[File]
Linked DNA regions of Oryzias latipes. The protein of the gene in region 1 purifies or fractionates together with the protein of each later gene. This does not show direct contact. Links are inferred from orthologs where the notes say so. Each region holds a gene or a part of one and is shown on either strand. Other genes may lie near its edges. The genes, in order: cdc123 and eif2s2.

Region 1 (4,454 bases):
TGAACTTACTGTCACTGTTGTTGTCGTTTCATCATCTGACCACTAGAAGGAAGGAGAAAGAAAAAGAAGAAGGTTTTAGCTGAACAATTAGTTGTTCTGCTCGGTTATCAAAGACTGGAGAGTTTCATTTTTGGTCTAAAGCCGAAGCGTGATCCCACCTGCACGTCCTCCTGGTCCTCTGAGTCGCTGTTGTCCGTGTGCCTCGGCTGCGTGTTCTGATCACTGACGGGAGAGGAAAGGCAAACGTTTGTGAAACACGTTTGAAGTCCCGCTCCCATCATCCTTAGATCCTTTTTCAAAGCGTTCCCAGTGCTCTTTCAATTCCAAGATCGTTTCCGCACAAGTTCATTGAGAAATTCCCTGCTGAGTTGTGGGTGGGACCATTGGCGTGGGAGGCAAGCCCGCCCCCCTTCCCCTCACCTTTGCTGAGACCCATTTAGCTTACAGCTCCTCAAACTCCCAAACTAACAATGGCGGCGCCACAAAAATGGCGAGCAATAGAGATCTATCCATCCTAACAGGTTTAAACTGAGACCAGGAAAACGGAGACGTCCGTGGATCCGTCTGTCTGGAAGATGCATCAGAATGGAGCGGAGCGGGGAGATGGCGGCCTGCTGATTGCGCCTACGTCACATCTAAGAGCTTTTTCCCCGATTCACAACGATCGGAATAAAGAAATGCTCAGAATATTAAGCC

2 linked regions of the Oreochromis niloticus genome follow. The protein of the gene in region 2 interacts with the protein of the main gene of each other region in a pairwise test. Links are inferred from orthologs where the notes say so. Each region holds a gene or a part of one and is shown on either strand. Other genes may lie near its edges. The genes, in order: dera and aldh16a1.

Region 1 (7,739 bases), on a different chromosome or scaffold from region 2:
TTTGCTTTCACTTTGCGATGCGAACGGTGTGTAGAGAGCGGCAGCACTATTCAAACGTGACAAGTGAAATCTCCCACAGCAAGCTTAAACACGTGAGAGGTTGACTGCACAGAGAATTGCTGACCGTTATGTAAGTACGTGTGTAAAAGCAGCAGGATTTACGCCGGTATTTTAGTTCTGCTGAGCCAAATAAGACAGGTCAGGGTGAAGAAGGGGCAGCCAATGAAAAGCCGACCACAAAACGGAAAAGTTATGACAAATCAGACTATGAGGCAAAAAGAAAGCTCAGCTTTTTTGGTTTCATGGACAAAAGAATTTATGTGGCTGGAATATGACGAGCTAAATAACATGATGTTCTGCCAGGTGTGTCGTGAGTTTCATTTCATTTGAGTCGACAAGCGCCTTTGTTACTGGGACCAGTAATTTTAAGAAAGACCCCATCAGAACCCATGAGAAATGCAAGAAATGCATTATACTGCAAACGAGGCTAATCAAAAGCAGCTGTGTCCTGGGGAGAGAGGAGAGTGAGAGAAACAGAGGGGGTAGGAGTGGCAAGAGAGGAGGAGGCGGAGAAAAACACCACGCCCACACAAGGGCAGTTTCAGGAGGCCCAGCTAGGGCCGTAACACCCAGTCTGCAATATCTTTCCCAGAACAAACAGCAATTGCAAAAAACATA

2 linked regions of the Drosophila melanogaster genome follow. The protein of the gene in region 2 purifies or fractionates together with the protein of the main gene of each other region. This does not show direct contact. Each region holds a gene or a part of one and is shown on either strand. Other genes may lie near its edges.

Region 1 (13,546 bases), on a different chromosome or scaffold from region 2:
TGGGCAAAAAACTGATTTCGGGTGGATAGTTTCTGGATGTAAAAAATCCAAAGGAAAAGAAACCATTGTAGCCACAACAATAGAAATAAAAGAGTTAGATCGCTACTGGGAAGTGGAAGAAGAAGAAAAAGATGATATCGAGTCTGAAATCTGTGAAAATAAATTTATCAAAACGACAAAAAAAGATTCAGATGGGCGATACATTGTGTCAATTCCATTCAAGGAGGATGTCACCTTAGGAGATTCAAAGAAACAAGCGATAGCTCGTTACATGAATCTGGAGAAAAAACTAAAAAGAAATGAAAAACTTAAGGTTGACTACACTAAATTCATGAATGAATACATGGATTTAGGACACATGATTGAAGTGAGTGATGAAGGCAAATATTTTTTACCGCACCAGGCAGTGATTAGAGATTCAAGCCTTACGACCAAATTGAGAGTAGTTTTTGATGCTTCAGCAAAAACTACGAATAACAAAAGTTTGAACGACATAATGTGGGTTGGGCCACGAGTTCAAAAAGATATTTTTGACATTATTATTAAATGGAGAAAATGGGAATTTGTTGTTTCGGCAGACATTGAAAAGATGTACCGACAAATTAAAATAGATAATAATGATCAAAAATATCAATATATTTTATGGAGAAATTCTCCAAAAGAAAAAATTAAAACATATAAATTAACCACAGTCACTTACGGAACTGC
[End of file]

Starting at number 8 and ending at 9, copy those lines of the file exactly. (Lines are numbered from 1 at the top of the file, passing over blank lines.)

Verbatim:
Region 1 (13,546 bases), on a different chromosome or scaffold from region 2:
TGGGCAAAAAACTGATTTCGGGTGGATAGTTTCTGGATGTAAAAAATCCAAAGGAAAAGAAACCATTGTAGCCACAACAATAGAAATAAAAGAGTTAGATCGCTACTGGGAAGTGGAAGAAGAAGAAAAAGATGATATCGAGTCTGAAATCTGTGAAAATAAATTTATCAAAACGACAAAAAAAGATTCAGATGGGCGATACATTGTGTCAATTCCATTCAAGGAGGATGTCACCTTAGGAGATTCAAAGAAACAAGCGATAGCTCGTTACATGAATCTGGAGAAAAAACTAAAAAGAAATGAAAAACTTAAGGTTGACTACACTAAATTCATGAATGAATACATGGATTTAGGACACATGATTGAAGTGAGTGATGAAGGCAAATATTTTTTACCGCACCAGGCAGTGATTAGAGATTCAAGCCTTACGACCAAATTGAGAGTAGTTTTTGATGCTTCAGCAAAAACTACGAATAACAAAAGTTTGAACGACATAATGTGGGTTGGGCCACGAGTTCAAAAAGATATTTTTGACATTATTATTAAATGGAGAAAATGGGAATTTGTTGTTTCGGCAGACATTGAAAAGATGTACCGACAAATTAAAATAGATAATAATGATCAAAAATATCAATATATTTTATGGAGAAATTCTCCAAAAGAAAAAATTAAAACATATAAATTAACCACAGTCACTTACGGAACTGC